Meanwhile, plaintiff had to find another home for her daughter-in-law, and she purchased one on June 13, 1973. When defendant finally vacated in early July, plaintiff found that the premises had been damaged. Some windows were broken, a few sliding doors were untracked, and the lock on the back door was broken. Several outdoor light fixtures had been removed, and a built-in barbeque had been dismantled. After repairing some of this damage, plaintiff sold the house in December.


The first question we must address is whether this conduct was sufficiently "outrageous" to withstand defendant's motions for a directed verdict and judgment notwithstanding the verdict. We hold that it was.

The tort of intentionally inflicting emotional distress by outrageous conduct was first recognized in this jurisdiction in Rugg v. McCarty, 173 Colo. 170, 476 P.2d 753 (1970). In that case, the Supreme Court adopted Restatement (Second) of Torts § 46 (1965):

*401 "Outrageous Conduct Causing Severe Emotional Distress (1) One who by extreme and outrageous conduct intentionally or recklessly causes severe emotional distress to another is subject to liability for such emotional distress, and if bodily harm to the other results from it, for such bodily harm."

The court went on to quote the Restatement's definition of extreme and outrageous conduct:

"Liability has been found only where the conduct has been so outrageous in character, and so extreme in degree, as to go beyond all possible bounds of decency, and to be regarded as atrocious, and utterly intolerable in a civilized community. Generally, the case is one in which the recitation of the facts to an average member of the community would arouse his resentment against the actor, and lead him to exclaim, `Outrageous!'"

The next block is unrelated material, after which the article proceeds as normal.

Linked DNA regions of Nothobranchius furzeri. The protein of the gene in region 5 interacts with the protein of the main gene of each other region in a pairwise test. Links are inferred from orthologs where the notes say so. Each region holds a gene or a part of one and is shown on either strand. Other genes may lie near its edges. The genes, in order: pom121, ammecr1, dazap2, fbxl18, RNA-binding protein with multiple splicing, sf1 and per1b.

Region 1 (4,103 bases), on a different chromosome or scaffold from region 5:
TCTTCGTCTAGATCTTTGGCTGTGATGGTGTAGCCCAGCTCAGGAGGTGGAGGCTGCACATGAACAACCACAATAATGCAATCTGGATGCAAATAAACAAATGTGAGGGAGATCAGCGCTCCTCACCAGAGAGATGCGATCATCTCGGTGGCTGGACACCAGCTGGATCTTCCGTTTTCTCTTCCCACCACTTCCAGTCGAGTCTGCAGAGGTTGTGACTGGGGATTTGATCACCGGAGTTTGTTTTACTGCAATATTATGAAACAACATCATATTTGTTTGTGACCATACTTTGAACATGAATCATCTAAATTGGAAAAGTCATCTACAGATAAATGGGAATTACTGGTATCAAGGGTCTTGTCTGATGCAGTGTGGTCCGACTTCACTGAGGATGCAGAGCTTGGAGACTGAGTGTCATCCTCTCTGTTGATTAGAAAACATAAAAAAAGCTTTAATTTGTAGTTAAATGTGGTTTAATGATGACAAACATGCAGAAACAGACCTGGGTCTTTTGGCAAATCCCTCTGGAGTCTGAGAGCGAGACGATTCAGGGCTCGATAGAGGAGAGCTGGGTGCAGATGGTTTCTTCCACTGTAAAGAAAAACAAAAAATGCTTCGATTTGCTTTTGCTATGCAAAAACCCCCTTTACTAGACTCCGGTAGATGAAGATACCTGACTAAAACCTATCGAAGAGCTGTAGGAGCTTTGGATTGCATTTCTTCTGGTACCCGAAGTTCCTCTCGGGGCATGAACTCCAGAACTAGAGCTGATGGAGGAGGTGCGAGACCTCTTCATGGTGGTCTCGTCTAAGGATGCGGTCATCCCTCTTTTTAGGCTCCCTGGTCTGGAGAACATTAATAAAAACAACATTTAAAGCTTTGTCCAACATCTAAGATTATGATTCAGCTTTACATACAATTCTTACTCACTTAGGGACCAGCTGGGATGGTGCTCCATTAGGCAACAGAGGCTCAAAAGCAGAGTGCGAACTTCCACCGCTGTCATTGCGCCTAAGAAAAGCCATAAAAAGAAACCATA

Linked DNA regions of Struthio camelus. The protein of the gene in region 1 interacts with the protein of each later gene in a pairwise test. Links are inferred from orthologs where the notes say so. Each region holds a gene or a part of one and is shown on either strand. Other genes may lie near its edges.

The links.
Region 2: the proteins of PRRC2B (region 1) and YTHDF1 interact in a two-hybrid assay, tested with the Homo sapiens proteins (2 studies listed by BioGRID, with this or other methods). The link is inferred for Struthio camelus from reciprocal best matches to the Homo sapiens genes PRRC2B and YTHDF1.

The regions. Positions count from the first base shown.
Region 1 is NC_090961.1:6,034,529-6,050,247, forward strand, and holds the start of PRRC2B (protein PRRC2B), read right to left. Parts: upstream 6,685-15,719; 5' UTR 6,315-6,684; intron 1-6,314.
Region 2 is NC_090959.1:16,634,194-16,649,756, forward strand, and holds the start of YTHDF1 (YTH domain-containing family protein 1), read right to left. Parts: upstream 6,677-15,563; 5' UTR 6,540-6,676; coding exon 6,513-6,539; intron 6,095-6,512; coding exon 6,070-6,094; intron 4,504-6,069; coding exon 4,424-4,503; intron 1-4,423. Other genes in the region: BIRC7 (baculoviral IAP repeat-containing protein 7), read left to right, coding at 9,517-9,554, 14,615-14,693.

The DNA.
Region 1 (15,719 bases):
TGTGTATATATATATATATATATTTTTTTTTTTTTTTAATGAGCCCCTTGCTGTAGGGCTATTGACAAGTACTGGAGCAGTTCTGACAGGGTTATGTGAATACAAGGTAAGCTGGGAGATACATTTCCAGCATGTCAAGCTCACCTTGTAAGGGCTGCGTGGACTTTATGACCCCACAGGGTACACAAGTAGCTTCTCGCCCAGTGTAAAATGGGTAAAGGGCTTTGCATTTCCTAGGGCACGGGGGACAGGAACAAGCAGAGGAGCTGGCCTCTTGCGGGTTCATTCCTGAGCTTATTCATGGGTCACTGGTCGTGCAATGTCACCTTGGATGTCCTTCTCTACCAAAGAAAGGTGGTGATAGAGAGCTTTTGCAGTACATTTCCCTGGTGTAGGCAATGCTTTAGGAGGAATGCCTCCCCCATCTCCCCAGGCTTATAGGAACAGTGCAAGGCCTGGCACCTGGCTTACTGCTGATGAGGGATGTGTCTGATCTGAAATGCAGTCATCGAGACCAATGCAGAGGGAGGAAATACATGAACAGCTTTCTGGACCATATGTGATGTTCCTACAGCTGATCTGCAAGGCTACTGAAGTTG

The question of whether certain conduct is sufficiently outrageous is ordinarily a question for the jury. DeCicco v. Trinidad Area Health Ass'n, Colo.App., 573 P.2d 559 (announced September 15, 1977); Enright v. Groves, Colo.App., 560 P.2d 851 (1977). But it is for the court to determine, in the first instance, whether reasonable men could differ on the outrageousness issue. Blackwell v. Del Bosco, 35 Colo.App. 399, 536 P.2d 838 (1975), aff'd, Colo., 558 P.2d 563 (1976); Restatement (Second) of Torts § 46, Comment h. We believe that the conduct here lies so near the bounds of indecency that the question of whether it is actionably outrageous was properly left to the jury.

It is true that "plaintiffs must necessarily be expected and required to be hardened to a certain amount of rough language, and to occasional acts that are definitely inconsiderate and unkind." Prosser, Insult and Outrage, 44 Cal.L.Rev. 40 (1956). But defendant's words and acts were more than rough, inconsiderate, and unkind. In refusing to vacate, defendant acted outside the scope of his legal rights under the lease. He compounded the situation not only by becoming generally belligerent, but also by referring to plaintiff's serious and unfortunate physical condition. Finally, the whole disagreement was inflamed by defendant's suggestion that, as an attorney, he would have some special influence in any judicial proceeding.